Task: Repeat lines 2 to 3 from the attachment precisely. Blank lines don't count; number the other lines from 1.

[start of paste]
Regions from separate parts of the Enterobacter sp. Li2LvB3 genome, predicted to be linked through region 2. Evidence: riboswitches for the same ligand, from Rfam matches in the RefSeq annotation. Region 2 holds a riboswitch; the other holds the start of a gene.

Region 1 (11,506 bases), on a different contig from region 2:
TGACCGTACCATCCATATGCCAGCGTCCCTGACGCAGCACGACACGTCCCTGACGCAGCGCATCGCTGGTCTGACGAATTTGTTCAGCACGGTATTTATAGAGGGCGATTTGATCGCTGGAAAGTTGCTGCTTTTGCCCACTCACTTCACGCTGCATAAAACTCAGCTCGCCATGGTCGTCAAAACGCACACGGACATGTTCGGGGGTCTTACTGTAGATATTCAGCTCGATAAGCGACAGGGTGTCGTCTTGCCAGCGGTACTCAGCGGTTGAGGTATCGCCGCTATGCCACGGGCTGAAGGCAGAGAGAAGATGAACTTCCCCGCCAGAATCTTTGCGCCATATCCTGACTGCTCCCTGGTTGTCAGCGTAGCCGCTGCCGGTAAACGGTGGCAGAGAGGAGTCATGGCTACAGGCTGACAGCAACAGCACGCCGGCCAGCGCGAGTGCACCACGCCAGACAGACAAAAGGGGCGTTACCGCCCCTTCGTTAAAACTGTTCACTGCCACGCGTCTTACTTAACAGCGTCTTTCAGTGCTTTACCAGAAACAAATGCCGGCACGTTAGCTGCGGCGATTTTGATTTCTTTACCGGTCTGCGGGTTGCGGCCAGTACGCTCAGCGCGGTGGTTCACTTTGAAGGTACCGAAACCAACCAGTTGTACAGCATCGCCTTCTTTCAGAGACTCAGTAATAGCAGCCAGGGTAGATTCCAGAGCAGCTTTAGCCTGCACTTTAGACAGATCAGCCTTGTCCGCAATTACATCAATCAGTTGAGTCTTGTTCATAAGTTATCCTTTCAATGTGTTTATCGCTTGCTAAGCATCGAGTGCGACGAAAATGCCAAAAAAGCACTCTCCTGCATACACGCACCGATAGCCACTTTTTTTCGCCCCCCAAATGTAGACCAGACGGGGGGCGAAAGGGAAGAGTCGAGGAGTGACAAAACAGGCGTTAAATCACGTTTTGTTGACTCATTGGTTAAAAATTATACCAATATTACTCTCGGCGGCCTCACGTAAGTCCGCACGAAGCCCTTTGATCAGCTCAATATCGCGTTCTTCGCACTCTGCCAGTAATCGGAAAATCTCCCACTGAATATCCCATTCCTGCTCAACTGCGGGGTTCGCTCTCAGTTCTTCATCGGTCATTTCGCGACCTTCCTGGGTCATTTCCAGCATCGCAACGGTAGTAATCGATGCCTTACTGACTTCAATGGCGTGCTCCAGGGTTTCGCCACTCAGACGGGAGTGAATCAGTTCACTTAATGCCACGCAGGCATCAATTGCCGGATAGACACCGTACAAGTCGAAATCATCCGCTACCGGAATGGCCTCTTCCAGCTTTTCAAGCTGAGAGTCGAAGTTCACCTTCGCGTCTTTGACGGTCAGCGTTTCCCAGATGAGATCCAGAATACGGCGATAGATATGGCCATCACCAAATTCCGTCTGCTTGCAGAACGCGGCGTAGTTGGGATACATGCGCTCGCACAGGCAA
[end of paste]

Region 1 (11,506 bases), on a different contig from region 2:
TGACCGTACCATCCATATGCCAGCGTCCCTGACGCAGCACGACACGTCCCTGACGCAGCGCATCGCTGGTCTGACGAATTTGTTCAGCACGGTATTTATAGAGGGCGATTTGATCGCTGGAAAGTTGCTGCTTTTGCCCACTCACTTCACGCTGCATAAAACTCAGCTCGCCATGGTCGTCAAAACGCACACGGACATGTTCGGGGGTCTTACTGTAGATATTCAGCTCGATAAGCGACAGGGTGTCGTCTTGCCAGCGGTACTCAGCGGTTGAGGTATCGCCGCTATGCCACGGGCTGAAGGCAGAGAGAAGATGAACTTCCCCGCCAGAATCTTTGCGCCATATCCTGACTGCTCCCTGGTTGTCAGCGTAGCCGCTGCCGGTAAACGGTGGCAGAGAGGAGTCATGGCTACAGGCTGACAGCAACAGCACGCCGGCCAGCGCGAGTGCACCACGCCAGACAGACAAAAGGGGCGTTACCGCCCCTTCGTTAAAACTGTTCACTGCCACGCGTCTTACTTAACAGCGTCTTTCAGTGCTTTACCAGAAACAAATGCCGGCACGTTAGCTGCGGCGATTTTGATTTCTTTACCGGTCTGCGGGTTGCGGCCAGTACGCTCAGCGCGGTGGTTCACTTTGAAGGTACCGAAACCAACCAGTTGTACAGCATCGCCTTCTTTCAGAGACTCAGTAATAGCAGCCAGGGTAGATTCCAGAGCAGCTTTAGCCTGCACTTTAGACAGATCAGCCTTGTCCGCAATTACATCAATCAGTTGAGTCTTGTTCATAAGTTATCCTTTCAATGTGTTTATCGCTTGCTAAGCATCGAGTGCGACGAAAATGCCAAAAAAGCACTCTCCTGCATACACGCACCGATAGCCACTTTTTTTCGCCCCCCAAATGTAGACCAGACGGGGGGCGAAAGGGAAGAGTCGAGGAGTGACAAAACAGGCGTTAAATCACGTTTTGTTGACTCATTGGTTAAAAATTATACCAATATTACTCTCGGCGGCCTCACGTAAGTCCGCACGAAGCCCTTTGATCAGCTCAATATCGCGTTCTTCGCACTCTGCCAGTAATCGGAAAATCTCCCACTGAATATCCCATTCCTGCTCAACTGCGGGGTTCGCTCTCAGTTCTTCATCGGTCATTTCGCGACCTTCCTGGGTCATTTCCAGCATCGCAACGGTAGTAATCGATGCCTTACTGACTTCAATGGCGTGCTCCAGGGTTTCGCCACTCAGACGGGAGTGAATCAGTTCACTTAATGCCACGCAGGCATCAATTGCCGGATAGACACCGTACAAGTCGAAATCATCCGCTACCGGAATGGCCTCTTCCAGCTTTTCAAGCTGAGAGTCGAAGTTCACCTTCGCGTCTTTGACGGTCAGCGTTTCCCAGATGAGATCCAGAATACGGCGATAGATATGGCCATCACCAAATTCCGTCTGCTTGCAGAACGCGGCGTAGTTGGGATACATGCGCTCGCACAGGCAA